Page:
A blog by any other name

1. The new iteration improves on branding with a more memorable name and imagery carried across multiple platforms.

2. It takes advantage of a simple yet eye-catching and elegant design.

3. It directly links with Google + and Pinterest, expanding on previous connections with Twitter and LinkedIn, for better SEO. That’s in addition to better SEO from a new url and name.

All-in-all, some substantive improvements. Don’t you think? Next up, I plan to devote more energy to recruiting guest contributors from among my industry connections. Ideas include someone in public relations and branding, a graphic designer, a videographer, and, perhaps, a certified Mac expert. What web content topics do you want to know more about? Contact me via the form on the About page or just tweet me.

See you online—

by Ed Carpenter — He’s a bad mutha … shut yer mouth.

4 Reasons @Mentions, Re-tweets, and, #Hashtags are Critical

University of Portland Facebook page

Click to enlarge.

Feeding your own social media channels is a terrific first step. But don’t stop there. To get the biggest bang for your social media buck, promote your Facebook posts, Tweets, and Pins by friending and following others who have a similar interest or expertise — then mention them.

Why should you bother? Because it can help you in four ways:

1) It improves your search results by populating your social media pages and potentially others with quality links that lead back to your page.

2) It establishes social relationships, which is what social media is about, helping you spread what your message when others like, re-tweet, and re-pin what you share. Mentioning clients, friends, and followers is the surest way to get their attention and engage them.

3) It encourages interaction with your message, as readers view such sharing as a conversation and not a sales pitch.

4) It encourages reciprocal sharing, which can help build your audience.

The social multiplier

Look at how Joe Kuffner at the University of Portland recent used this strategy on the school’s Facebook page, calling out the San Francisco Giants, the University of Portland’s Women’s Soccer Team, and Portland’s professional women’s soccer team. By mentioning the Giants and the Thorns, the post feeds into what others say on their FB pages (unless that feature is blocked) and the teams can choose to highlight share Kuffner’s UP post with their own fans.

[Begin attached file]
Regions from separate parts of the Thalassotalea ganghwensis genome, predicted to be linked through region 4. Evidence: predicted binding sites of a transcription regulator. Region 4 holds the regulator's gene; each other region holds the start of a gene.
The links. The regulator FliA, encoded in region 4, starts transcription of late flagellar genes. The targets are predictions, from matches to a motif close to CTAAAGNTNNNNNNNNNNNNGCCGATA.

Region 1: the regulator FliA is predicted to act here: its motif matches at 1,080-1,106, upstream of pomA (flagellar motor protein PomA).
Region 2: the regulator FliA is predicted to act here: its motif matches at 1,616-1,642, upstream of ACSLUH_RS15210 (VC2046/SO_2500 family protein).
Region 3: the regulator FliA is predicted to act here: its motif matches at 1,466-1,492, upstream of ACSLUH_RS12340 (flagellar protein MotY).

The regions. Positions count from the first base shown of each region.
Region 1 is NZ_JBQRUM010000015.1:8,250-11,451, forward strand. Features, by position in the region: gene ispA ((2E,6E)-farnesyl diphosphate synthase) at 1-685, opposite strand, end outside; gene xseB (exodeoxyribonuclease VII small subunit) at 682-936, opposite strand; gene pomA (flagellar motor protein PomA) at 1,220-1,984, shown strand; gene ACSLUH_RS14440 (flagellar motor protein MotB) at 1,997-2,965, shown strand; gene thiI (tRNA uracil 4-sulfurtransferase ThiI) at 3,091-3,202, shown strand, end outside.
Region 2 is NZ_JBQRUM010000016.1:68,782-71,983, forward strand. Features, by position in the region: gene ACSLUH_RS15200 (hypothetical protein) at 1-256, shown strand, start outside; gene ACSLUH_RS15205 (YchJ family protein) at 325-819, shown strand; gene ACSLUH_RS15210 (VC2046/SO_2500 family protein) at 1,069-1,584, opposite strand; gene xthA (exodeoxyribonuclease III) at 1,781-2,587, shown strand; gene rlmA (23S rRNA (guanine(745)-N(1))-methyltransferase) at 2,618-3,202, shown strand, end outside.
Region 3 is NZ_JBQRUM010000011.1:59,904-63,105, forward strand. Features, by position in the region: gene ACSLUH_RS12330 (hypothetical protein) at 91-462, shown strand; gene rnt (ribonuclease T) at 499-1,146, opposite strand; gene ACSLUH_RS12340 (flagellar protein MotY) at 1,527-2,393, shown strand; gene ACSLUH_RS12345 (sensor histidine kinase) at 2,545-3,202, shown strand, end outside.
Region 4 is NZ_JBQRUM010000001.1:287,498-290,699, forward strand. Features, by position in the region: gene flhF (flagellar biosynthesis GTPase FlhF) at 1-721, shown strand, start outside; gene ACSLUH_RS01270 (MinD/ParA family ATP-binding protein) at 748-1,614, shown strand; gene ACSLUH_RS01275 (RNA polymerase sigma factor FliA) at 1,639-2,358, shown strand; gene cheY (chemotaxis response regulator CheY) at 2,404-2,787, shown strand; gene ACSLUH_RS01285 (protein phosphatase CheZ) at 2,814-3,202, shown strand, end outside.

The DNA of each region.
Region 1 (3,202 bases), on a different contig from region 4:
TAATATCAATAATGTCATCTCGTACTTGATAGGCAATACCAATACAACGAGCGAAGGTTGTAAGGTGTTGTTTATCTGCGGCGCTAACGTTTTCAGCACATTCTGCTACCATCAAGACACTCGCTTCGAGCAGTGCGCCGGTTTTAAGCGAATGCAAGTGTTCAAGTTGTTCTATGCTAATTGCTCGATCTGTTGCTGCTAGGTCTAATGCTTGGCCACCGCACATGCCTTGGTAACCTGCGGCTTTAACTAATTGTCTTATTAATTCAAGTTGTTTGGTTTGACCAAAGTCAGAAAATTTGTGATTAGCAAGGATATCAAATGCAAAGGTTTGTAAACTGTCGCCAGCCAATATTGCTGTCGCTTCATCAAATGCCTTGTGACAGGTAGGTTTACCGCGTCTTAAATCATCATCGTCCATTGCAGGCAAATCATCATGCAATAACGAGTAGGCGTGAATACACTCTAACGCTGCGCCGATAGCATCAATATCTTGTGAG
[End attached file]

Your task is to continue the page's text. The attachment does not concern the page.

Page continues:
The same is true when it comes to mentioning fellow tweeters using their @handle or a commonly searched #hashtag. Followers of those handles or hashtags will see your message and might very well share it and begin to follow you.

by Ed Carpenter — He’s a bad mutha … shut yer mouth.

How Social Can Help Your SEO

Social media risingDuring a recent OakTech Talk seminar with Beth Kanter, author of the “Networked Nonprofit,” someone asked whether their nonprofit had to be on social media. Well, you don’t have to do anything. But whether you work for a nonprofit, private university, or small business, you have a valuable message to communicate to clients and customers.

Kanter’s advice: Build your social network. But don’t try to do everything. Strategically choose what’s likely to be most beneficial. Stay with it. Measure it. Learn from what it has to tell you and what questions it raises. Who does your brand engage? What type of content resonates with readers?

Meet your readers where they are

There are many advantages to being on social media, not the least of which is that you can reach readers, clients, customers, and investors where they are—rather than depending on them to find you online. Now a days, being where readers are means better search results. That’s because search engines in recent years began including results from Facebook, Twitter, and other social media platforms. Driving readers from social media to your site improves your search engine score and improves your rank in the search engine algorithm. The more your social media posts are discussed and shared the better for your search results. So, if your “How Social Can Help Your SEO” post goes viral on Twitter, you can bet Google, Bing, and Yahoo! search will take that into account when someone searches “SEO”—placing your site nearer the top.

by Ed Carpenter — He’s a bad mutha … shut yer mouth.

Better Twitter with the “@”

Take your Twitter engagement to the next level, try to connect with three new people a day — @jeffbullas on JeffBullas.com

Content marketing: A beginner’s checklist

After all, there’s a lot more to the process than writing a piece of content and hitting ‘publish’— Shelly Kramer via @MarkRaganCeo

Who moved my cheese?

It’s time for social media managers to shift from acquiring new fans to ensuring that current fans see the most relevant content.  >> Read more